The first approach is to implement GA4 tracking alongside a client’s UA setup. The easiest way to do this is via Custom HTML tags within Google Tag Manager. Within the tags, you can refer to the existing UA implementation on site, and fire GA4-compliant implementation and tags to fire alongside UA, without having to completely reimplement a new data structure. We have taken this approach for several clients in the last few months.

Approach 2: Full GA4 dataLayer implementation (via front and back-end development)

The other approach, as briefly mentioned before, is to fully reimplemented a GA4-compliant data structure on site, known as a dataLayer. GA4 is very strict about how the dataLayer must be structured to send events, so one option, to ensure this structure is maintained, is to use development resource, rather than a tag management tool, to implement GA4. Whilst this approach has been less common for us, we have undertaken this approach for a client at the start of this year.

Having to undertake a GA4 implementation is also a good time to review existing tagging and dataLayer structures on a client site. If they decide to piggyback off the UA tracking, it is vital that their dataLayer setup is robust and complete so that you do not miss any GA4 tagging that is based on this. For one client, we even created a new tag management setup that coincided with the implementation of GA4 on their site. Clients will need to base these decisions on several resources, such as resource, development roadmaps, level of analytics usage, and quality of existing implementation, amongst others. Another thing to consider is if a client is a GA360 customer or not, as this could impact which option they take.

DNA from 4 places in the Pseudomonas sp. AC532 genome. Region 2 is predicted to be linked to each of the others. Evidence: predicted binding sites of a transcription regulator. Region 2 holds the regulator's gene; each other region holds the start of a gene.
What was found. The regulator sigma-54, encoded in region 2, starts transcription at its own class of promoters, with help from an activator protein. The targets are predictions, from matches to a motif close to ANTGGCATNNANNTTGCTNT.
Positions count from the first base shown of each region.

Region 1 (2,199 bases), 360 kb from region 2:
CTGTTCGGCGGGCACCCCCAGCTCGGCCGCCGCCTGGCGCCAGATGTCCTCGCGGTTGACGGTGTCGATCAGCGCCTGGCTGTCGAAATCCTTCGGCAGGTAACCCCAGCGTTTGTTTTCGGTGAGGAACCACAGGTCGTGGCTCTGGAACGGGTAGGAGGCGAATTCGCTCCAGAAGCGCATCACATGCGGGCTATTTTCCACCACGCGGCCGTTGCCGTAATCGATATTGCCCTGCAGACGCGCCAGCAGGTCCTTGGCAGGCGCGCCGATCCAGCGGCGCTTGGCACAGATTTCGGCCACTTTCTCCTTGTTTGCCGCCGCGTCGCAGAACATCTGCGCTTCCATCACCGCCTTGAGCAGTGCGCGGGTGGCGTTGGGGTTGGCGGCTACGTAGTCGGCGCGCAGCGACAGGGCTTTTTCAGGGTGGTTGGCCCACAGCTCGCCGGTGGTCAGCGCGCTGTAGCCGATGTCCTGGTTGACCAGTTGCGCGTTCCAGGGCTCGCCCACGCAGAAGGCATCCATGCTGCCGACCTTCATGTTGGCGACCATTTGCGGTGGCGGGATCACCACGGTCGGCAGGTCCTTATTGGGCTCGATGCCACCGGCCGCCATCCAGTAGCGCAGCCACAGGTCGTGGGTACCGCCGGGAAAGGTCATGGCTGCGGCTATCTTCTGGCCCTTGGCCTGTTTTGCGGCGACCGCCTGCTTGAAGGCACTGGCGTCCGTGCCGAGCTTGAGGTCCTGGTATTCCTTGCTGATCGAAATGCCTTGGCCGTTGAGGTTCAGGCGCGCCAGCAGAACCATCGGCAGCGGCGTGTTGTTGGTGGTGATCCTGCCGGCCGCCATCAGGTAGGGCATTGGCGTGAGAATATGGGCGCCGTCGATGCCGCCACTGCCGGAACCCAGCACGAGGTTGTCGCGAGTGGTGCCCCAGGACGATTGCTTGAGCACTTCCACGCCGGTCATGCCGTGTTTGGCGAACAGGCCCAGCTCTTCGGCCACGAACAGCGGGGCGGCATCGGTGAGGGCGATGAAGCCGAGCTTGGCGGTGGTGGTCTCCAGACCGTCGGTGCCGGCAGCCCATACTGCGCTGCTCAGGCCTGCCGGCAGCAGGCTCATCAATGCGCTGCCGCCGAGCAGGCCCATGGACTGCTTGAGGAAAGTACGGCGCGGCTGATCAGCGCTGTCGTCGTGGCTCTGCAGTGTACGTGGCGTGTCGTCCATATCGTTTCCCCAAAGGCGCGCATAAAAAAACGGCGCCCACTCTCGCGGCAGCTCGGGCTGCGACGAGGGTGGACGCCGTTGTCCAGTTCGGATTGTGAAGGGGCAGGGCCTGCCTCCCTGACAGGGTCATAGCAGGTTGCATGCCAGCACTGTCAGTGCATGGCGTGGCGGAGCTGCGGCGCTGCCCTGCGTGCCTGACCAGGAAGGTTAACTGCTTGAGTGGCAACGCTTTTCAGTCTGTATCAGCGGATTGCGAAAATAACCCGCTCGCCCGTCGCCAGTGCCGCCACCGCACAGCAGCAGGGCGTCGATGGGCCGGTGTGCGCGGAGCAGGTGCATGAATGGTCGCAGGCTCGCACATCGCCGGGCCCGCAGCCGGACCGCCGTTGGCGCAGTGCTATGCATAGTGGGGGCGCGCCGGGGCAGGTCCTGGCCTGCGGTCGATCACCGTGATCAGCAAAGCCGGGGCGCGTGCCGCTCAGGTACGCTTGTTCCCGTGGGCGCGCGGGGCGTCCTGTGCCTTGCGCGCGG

What to do next?

Deciding which option to choose is different for each business. With the deadline and sunsetting of UA fast approaching, there is less time available to undertake a full code-based implementation, so a tag management-based approach is a good option that takes relatively less time. However, this really depends on the quality of the existing implementation. Over the last year, as a team, WTC&T data strategists have implemented GA4 using both approaches whilst encountering a range of existing implementation and dataLayer structures.

For details on our Analytics Health Check and Analytics Strategy Reviews for 2023, get in touch with our Analytics team at


By the start of 2023, all users of Google Analytics should have created a GA4 property. This may sit alongside an existing Universal Analytics property collecting data, or it could be the only property. Creating a GA4 property now is vital, as you will need to collect as much data as possible before UA is deprecated; if you do not create a GA4 property by your respective cut-off point, you will have no current data for your site and will lose any insights for the period after UA is deprecated. The reports will have no data, and whilst you may be able to see historic data, you will have no current data feeding into reports, dashboards, other Google-suite tools (e.g., Looker Studio, BigQuery etc).

Implementing GA4 requires some manual setup that doesn’t come out of the box, especially if you have features, such as custom parameters, that need to be copied across from UA. Doing this sooner rather than later is therefore vital; do not leave this to the last minute, even if you have no intention of using GA4 data whilst you still have UA data.